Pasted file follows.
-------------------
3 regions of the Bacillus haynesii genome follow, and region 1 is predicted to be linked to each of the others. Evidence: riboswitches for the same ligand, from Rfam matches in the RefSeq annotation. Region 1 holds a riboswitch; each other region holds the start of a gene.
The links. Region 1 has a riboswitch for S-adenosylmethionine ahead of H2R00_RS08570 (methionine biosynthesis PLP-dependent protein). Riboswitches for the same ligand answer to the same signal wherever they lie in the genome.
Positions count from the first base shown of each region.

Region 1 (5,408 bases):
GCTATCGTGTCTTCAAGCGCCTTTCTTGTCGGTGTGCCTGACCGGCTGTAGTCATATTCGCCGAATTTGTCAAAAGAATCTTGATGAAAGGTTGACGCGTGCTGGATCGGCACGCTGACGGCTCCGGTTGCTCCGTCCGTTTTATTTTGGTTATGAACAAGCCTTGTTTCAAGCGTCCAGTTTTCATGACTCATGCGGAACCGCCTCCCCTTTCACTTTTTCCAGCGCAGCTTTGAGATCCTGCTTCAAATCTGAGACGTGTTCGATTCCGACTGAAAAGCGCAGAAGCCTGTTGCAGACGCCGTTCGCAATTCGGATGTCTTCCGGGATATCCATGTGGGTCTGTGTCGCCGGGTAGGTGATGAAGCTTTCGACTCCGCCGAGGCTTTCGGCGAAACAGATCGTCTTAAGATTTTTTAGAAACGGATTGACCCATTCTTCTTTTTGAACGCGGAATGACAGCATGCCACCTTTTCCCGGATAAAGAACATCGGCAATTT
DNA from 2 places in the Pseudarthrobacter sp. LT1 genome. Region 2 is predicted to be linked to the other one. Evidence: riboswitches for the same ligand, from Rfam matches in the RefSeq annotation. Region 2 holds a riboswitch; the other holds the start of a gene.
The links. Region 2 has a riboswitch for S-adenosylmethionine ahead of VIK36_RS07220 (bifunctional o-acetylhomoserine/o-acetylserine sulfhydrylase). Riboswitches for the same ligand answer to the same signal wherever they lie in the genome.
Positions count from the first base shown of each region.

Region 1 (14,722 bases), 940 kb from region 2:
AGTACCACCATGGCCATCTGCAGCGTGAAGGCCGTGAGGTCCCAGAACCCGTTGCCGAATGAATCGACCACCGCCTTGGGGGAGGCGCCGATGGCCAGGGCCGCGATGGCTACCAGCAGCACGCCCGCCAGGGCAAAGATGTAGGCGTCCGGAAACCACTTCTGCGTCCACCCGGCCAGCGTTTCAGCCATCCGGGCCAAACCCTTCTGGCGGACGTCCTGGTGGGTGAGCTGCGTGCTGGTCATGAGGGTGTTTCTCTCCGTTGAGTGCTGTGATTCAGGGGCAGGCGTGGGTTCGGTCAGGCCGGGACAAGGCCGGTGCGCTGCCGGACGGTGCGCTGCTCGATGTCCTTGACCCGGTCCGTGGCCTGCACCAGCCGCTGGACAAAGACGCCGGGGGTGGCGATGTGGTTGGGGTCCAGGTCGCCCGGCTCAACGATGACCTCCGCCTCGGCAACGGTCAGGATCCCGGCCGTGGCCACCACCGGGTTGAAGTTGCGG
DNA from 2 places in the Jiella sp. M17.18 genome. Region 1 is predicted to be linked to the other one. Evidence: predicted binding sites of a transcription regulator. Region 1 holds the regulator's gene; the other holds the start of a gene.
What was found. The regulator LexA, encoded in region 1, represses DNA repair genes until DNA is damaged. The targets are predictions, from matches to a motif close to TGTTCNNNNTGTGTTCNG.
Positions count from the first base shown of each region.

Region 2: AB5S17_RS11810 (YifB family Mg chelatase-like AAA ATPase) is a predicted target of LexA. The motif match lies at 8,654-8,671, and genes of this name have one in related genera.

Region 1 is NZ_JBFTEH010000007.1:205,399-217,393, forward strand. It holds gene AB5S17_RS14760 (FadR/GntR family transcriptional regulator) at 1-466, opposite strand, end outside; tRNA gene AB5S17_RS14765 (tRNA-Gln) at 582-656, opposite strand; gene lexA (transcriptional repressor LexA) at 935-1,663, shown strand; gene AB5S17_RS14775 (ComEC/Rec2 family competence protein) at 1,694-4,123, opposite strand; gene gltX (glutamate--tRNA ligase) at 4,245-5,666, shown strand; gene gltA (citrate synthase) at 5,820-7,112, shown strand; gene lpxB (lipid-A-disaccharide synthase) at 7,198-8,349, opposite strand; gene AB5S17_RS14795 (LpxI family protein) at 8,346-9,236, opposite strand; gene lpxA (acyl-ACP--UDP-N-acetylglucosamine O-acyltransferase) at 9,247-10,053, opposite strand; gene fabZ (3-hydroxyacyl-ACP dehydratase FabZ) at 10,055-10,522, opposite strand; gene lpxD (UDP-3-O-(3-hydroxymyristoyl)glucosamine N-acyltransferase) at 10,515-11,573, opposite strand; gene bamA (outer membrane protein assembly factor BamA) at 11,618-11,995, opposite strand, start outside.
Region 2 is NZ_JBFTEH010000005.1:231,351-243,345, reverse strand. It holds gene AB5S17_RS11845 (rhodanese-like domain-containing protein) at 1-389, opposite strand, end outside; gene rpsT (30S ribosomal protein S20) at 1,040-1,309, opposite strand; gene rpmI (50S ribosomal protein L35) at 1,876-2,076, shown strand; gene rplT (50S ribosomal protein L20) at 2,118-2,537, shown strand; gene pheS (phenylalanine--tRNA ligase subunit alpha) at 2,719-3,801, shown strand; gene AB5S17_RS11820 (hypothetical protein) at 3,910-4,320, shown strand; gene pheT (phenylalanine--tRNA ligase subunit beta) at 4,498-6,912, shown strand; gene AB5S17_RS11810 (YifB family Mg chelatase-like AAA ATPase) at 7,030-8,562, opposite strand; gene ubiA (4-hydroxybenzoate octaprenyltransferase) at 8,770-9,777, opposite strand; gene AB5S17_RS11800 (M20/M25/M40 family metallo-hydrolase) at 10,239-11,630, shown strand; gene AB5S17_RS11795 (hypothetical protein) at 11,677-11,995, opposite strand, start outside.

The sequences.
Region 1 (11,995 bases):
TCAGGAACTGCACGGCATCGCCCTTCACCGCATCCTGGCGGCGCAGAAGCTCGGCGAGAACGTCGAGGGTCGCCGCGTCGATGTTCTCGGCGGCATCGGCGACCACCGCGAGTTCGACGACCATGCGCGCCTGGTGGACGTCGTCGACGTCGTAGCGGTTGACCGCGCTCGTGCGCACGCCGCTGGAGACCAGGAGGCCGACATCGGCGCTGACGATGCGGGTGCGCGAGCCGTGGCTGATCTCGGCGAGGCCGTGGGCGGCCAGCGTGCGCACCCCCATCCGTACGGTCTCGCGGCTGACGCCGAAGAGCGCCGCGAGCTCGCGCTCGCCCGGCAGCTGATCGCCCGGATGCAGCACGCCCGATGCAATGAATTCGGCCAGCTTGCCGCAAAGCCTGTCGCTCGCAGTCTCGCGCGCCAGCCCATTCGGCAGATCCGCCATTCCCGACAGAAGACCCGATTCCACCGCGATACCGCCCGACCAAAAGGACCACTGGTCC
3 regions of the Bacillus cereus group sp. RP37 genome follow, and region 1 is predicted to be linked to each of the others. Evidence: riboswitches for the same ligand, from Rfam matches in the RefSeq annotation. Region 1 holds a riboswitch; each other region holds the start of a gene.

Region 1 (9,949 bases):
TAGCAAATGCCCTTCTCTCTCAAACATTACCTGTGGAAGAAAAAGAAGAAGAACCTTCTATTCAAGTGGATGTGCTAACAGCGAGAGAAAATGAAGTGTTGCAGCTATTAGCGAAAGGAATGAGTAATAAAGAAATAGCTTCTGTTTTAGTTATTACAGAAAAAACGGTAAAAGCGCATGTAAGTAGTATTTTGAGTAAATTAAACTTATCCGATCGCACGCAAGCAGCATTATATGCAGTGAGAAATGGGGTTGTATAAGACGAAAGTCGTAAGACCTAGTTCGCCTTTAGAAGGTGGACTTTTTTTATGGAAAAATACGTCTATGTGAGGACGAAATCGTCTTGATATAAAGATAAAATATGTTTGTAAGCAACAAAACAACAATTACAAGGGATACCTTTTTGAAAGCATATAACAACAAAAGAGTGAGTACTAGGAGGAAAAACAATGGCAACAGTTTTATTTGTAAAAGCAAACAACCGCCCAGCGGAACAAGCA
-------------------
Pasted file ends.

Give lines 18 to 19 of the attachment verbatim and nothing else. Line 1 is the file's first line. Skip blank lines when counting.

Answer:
Region 1 (11,995 bases):
TCAGGAACTGCACGGCATCGCCCTTCACCGCATCCTGGCGGCGCAGAAGCTCGGCGAGAACGTCGAGGGTCGCCGCGTCGATGTTCTCGGCGGCATCGGCGACCACCGCGAGTTCGACGACCATGCGCGCCTGGTGGACGTCGTCGACGTCGTAGCGGTTGACCGCGCTCGTGCGCACGCCGCTGGAGACCAGGAGGCCGACATCGGCGCTGACGATGCGGGTGCGCGAGCCGTGGCTGATCTCGGCGAGGCCGTGGGCGGCCAGCGTGCGCACCCCCATCCGTACGGTCTCGCGGCTGACGCCGAAGAGCGCCGCGAGCTCGCGCTCGCCCGGCAGCTGATCGCCCGGATGCAGCACGCCCGATGCAATGAATTCGGCCAGCTTGCCGCAAAGCCTGTCGCTCGCAGTCTCGCGCGCCAGCCCATTCGGCAGATCCGCCATTCCCGACAGAAGACCCGATTCCACCGCGATACCGCCCGACCAAAAGGACCACTGGTCC